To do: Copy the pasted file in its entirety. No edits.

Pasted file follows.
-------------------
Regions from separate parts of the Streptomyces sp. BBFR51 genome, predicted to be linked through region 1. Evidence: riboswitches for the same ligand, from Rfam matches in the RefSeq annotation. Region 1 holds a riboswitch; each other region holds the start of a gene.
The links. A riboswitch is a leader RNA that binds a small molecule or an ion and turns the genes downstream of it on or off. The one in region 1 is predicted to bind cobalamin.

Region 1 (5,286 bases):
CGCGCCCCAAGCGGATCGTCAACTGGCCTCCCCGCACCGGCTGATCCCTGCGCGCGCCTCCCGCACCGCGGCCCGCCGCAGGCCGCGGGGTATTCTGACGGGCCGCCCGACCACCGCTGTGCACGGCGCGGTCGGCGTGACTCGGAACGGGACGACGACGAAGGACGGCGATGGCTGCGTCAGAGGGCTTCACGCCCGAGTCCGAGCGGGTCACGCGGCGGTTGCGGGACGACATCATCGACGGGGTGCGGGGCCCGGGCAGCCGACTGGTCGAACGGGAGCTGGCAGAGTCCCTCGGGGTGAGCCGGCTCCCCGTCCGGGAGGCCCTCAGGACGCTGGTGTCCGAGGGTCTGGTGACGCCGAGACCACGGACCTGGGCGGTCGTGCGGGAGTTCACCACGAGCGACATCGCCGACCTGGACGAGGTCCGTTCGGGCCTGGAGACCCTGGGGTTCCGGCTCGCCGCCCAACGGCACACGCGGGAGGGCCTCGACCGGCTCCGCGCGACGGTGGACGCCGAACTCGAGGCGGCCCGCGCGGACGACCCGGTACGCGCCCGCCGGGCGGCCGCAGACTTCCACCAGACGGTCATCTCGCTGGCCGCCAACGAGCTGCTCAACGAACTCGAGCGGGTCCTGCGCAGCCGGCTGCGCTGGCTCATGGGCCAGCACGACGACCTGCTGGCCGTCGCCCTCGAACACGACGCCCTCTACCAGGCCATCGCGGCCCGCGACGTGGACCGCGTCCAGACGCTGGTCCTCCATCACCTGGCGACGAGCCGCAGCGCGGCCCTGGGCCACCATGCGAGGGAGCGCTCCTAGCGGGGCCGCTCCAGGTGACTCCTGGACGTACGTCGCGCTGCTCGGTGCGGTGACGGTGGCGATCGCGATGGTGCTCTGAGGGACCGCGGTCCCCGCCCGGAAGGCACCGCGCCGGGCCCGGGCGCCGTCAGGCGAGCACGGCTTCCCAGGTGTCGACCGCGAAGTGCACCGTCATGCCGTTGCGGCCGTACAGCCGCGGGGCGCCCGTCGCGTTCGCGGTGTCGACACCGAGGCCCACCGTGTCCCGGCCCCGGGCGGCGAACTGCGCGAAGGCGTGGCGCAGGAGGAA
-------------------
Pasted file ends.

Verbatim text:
Regions from separate parts of the Streptomyces sp. BBFR51 genome, predicted to be linked through region 1. Evidence: riboswitches for the same ligand, from Rfam matches in the RefSeq annotation. Region 1 holds a riboswitch; each other region holds the start of a gene.
The links. A riboswitch is a leader RNA that binds a small molecule or an ion and turns the genes downstream of it on or off. The one in region 1 is predicted to bind cobalamin.

Region 1 (5,286 bases):
CGCGCCCCAAGCGGATCGTCAACTGGCCTCCCCGCACCGGCTGATCCCTGCGCGCGCCTCCCGCACCGCGGCCCGCCGCAGGCCGCGGGGTATTCTGACGGGCCGCCCGACCACCGCTGTGCACGGCGCGGTCGGCGTGACTCGGAACGGGACGACGACGAAGGACGGCGATGGCTGCGTCAGAGGGCTTCACGCCCGAGTCCGAGCGGGTCACGCGGCGGTTGCGGGACGACATCATCGACGGGGTGCGGGGCCCGGGCAGCCGACTGGTCGAACGGGAGCTGGCAGAGTCCCTCGGGGTGAGCCGGCTCCCCGTCCGGGAGGCCCTCAGGACGCTGGTGTCCGAGGGTCTGGTGACGCCGAGACCACGGACCTGGGCGGTCGTGCGGGAGTTCACCACGAGCGACATCGCCGACCTGGACGAGGTCCGTTCGGGCCTGGAGACCCTGGGGTTCCGGCTCGCCGCCCAACGGCACACGCGGGAGGGCCTCGACCGGCTCCGCGCGACGGTGGACGCCGAACTCGAGGCGGCCCGCGCGGACGACCCGGTACGCGCCCGCCGGGCGGCCGCAGACTTCCACCAGACGGTCATCTCGCTGGCCGCCAACGAGCTGCTCAACGAACTCGAGCGGGTCCTGCGCAGCCGGCTGCGCTGGCTCATGGGCCAGCACGACGACCTGCTGGCCGTCGCCCTCGAACACGACGCCCTCTACCAGGCCATCGCGGCCCGCGACGTGGACCGCGTCCAGACGCTGGTCCTCCATCACCTGGCGACGAGCCGCAGCGCGGCCCTGGGCCACCATGCGAGGGAGCGCTCCTAGCGGGGCCGCTCCAGGTGACTCCTGGACGTACGTCGCGCTGCTCGGTGCGGTGACGGTGGCGATCGCGATGGTGCTCTGAGGGACCGCGGTCCCCGCCCGGAAGGCACCGCGCCGGGCCCGGGCGCCGTCAGGCGAGCACGGCTTCCCAGGTGTCGACCGCGAAGTGCACCGTCATGCCGTTGCGGCCGTACAGCCGCGGGGCGCCCGTCGCGTTCGCGGTGTCGACACCGAGGCCCACCGTGTCCCGGCCCCGGGCGGCGAACTGCGCGAAGGCGTGGCGCAGGAGGAA